CEO Norm Shore reflects on his visit to Capitol Hill to meet with the House Cancer Caucus
I recently returned from a trip to Capitol Hill where I had the privilege of presenting to the House Cancer Caucus with an esteemed group of colleagues from the American Cancer Society, Novartis, and the Council for Affordable Health Coverage. The goal of this meeting, as well as a series of subsequent one-to-one conversations with additional members of congress scheduled throughout the day, was to advocate for continued innovation on how we identify and address the challenges of social determinants of health (SDoH) in cancer care with suggestions on how we can continue to work collectively to ensure equitable and just care for every cancer patient.
The House Cancer Caucus is a bi-partisan group of representatives, many with medical backgrounds. The caucus is committed to advancing cancer research and funding, increasing access to screenings and life-saving treatments, and improving the lives of people with cancer and cancer survivors.
While it has been encouraging to see the incorporation of SDoH into emerging value-based payment models, I went to the Hill to discuss what more can be done to comprehensively and expeditiously address the non-medical factors that influence approximately 80% of health outcomes.
Social disparities bring an enormous cost to the healthcare system, but even more devastating is the impact on millions of patients and families each year. While it is critical that we ask the healthcare system to address social problems, the reality is they are not prepared nor resourced to do so effectively. That said, the willingness to help is there, if the government is willing to support an environment of more rapid innovation.
Below are three achievable proposals that will have a demonstrable impact on advancing cancer care equity if supported by a government framework that allows innovation to thrive:
- Incorporate SDoH into all reimbursement models, for all cancer patients
- Provide incentives to act not just ask
- Use data to close the feedback loop so practices can learn and improve quickly
Incorporate SDoH into all reimbursement models, for all cancer patients
Identifying and addressing social determinants of health should be a standard of care. To that end, we need to incorporate this practice into all reimbursement models and extend it to all cancer patients. This will empower providers to ensure equitable and just outcomes for all the patients they serve.
Provide incentives for care teams to act not just ask
According to a survey done by AmerisourceBergen, 93% of oncologists would be open to further education on addressing SDoH in cancer care and reimbursement opportunities. However, as of now they are only eligible for reimbursements when assessing SDoH with a patient, not when they take action to help the patient. The federal government can boost innovation by allowing programs like Medicaid and Medicare to more extensively reimburse SDoH efforts outside of the doctor’s office, including the efforts of navigators and social workers. Incentivizing action also helps to build trust between providers and patients and ensures the immediate delivery of support where and when it is needed most.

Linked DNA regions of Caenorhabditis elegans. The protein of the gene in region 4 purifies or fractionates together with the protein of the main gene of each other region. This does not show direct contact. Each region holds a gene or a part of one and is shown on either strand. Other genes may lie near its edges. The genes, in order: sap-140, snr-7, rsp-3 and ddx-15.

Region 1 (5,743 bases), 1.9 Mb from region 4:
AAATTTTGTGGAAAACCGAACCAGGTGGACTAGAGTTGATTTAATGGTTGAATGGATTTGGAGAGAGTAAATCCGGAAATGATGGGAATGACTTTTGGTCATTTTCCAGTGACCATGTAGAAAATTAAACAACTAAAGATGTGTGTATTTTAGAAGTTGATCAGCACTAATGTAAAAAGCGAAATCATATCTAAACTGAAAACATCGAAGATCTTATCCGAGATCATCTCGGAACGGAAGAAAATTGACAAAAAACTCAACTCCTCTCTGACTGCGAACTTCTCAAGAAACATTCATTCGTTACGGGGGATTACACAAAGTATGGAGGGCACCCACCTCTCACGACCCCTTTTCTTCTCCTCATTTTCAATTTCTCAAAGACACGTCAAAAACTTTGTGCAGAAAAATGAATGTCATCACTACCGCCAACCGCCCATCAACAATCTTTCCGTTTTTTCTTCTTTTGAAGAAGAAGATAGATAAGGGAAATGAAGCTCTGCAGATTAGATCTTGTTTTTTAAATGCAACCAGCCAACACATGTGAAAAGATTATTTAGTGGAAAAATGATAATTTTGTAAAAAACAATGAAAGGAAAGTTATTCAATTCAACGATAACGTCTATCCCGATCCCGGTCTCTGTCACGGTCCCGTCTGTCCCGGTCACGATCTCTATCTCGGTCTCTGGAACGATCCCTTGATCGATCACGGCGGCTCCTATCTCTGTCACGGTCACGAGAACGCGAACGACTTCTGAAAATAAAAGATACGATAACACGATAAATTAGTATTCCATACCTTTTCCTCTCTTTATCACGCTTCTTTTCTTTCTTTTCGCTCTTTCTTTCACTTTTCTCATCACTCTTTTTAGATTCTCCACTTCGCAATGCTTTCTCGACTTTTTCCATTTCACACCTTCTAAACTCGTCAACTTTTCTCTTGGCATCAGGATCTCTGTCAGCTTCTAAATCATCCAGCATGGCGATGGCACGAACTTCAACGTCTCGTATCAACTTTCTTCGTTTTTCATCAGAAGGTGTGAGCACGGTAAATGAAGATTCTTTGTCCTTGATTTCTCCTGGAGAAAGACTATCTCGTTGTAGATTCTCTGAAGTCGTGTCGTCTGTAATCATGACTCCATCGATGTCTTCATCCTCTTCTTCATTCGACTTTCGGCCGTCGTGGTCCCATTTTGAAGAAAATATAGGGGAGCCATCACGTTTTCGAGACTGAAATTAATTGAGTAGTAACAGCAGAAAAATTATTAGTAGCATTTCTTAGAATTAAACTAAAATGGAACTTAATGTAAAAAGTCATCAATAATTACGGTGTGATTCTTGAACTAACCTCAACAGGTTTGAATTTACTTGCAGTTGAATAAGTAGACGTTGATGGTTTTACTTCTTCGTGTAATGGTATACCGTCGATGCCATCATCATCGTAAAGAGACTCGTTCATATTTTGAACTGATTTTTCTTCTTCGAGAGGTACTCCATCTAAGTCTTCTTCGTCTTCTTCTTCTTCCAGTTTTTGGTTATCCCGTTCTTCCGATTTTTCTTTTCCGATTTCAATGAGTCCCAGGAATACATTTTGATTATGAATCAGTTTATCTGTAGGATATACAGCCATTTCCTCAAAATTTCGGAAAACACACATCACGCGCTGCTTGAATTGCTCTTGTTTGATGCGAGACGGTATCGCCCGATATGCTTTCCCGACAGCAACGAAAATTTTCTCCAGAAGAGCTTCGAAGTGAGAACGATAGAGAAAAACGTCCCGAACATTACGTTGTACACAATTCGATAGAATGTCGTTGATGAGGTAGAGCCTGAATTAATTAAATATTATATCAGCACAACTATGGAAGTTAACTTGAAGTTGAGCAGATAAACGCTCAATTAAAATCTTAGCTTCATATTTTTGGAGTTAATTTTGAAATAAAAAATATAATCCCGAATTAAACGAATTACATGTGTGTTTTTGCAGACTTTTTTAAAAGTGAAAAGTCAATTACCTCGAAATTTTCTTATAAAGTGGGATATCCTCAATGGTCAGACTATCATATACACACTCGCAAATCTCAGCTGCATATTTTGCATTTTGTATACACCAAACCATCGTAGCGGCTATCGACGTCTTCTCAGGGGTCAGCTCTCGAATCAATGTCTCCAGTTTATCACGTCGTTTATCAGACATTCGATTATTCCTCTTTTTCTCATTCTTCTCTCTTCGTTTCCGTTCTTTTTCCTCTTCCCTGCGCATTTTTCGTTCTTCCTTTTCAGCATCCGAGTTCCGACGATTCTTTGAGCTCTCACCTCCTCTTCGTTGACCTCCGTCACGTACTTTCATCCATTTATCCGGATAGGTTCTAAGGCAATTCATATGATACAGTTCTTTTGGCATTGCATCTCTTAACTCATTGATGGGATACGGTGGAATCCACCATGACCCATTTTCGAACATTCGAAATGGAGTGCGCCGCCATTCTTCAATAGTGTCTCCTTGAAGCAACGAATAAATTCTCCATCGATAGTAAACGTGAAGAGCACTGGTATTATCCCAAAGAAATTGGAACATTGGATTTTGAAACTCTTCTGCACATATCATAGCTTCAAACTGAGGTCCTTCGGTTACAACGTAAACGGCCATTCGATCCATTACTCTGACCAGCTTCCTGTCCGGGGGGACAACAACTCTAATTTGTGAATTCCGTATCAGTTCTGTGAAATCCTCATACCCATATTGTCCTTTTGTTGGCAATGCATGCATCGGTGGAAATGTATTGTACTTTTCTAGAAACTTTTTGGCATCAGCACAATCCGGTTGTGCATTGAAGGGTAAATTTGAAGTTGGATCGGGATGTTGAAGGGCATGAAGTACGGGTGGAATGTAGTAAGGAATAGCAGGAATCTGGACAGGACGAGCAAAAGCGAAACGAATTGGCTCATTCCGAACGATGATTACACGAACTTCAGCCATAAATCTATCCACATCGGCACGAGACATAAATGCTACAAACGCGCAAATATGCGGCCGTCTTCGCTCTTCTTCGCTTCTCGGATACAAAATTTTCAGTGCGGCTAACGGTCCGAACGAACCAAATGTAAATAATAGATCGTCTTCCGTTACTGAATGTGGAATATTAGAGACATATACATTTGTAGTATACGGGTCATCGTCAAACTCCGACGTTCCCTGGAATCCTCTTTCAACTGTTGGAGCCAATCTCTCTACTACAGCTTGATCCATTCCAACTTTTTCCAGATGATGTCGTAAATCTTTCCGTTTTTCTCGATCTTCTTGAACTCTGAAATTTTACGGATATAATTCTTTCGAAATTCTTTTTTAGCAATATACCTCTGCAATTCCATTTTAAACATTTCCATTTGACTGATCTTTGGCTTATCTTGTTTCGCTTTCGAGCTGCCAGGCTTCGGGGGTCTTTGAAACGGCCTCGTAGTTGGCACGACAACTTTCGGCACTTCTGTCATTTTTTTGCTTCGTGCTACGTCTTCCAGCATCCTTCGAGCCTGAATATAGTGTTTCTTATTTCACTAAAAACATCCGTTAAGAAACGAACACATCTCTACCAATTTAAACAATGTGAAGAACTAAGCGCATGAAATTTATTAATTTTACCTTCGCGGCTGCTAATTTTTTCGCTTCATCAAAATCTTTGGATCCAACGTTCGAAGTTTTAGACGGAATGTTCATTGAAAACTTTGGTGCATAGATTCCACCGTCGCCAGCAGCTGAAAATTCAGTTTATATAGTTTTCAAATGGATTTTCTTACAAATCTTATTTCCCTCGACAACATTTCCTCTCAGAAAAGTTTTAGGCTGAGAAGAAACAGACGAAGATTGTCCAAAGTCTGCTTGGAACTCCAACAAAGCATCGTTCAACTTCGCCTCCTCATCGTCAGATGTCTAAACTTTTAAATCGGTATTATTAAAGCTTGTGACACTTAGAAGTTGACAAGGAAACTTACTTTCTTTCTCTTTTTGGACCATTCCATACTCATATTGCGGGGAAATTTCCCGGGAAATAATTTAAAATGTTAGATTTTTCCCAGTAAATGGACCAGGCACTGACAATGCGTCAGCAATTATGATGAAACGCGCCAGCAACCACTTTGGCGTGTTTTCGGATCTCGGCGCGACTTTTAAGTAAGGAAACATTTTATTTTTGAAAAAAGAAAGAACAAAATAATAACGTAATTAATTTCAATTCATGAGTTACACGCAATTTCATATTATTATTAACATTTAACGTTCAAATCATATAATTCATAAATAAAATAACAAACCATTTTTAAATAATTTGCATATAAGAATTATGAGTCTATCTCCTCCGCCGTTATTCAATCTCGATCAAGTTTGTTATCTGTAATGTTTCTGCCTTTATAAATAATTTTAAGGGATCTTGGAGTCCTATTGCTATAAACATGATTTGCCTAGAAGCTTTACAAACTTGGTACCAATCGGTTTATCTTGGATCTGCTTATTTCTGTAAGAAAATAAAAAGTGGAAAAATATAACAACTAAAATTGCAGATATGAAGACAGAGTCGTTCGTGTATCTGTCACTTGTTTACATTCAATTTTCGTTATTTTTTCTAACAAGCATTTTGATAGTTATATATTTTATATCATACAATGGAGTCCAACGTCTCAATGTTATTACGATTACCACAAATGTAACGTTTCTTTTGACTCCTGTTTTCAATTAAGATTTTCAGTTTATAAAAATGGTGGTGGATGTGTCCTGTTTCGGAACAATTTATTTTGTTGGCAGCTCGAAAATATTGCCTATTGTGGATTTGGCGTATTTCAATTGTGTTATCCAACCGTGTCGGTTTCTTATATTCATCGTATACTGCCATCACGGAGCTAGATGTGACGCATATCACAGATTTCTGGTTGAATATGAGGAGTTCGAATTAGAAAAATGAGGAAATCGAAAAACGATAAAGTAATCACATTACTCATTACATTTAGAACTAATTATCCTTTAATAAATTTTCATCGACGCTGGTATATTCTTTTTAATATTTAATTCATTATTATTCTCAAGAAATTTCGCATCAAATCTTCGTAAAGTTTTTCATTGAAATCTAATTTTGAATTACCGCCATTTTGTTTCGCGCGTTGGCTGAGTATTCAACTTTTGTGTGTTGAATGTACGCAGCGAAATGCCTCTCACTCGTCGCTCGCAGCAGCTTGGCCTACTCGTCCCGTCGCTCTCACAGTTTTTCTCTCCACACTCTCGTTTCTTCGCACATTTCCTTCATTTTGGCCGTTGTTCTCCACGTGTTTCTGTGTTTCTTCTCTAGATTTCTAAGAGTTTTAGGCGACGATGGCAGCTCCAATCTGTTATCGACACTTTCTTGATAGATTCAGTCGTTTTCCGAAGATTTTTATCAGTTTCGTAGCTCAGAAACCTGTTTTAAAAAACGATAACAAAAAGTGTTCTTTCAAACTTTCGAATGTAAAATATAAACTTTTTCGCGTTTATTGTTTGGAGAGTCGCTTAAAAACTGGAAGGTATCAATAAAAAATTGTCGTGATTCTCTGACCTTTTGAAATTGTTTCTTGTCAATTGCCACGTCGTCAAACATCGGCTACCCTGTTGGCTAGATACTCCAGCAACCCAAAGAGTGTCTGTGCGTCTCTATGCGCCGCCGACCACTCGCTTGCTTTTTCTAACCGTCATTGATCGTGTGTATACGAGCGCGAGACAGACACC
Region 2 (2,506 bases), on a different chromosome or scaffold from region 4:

Use data to close the feedback loop so practices can learn and improve quickly
Operationalizing SDoH in community oncology requires a combination of people, process, and technology. Supporting the adoption of technology solutions capable of delivering real-time data on how providers can improve will expedite both providers’ and the industry’s ability to adjust. The ultimate goal would be a connected healthcare database, where providers can see a patient’s SDoH, medical history, etc., all in one place.
Where does Patient Discovery fit into the solution?
The Patient Discovery platform empowers care teams with real-time data on the non-medical challenges, priorities, and preferences of patients in their care. This information empowers care teams to proactively address patient challenges and facilitate better engagement in shared decision making. In addition, our platform aggregates data across the health system— and this information can be shared with key stakeholders to make better decisions when it comes to addressing these SDoH. In the end, these problems require all stakeholders to work together, including the federal government. The problems are urgent, and they are enormous. Together we must act quicker and more comprehensively.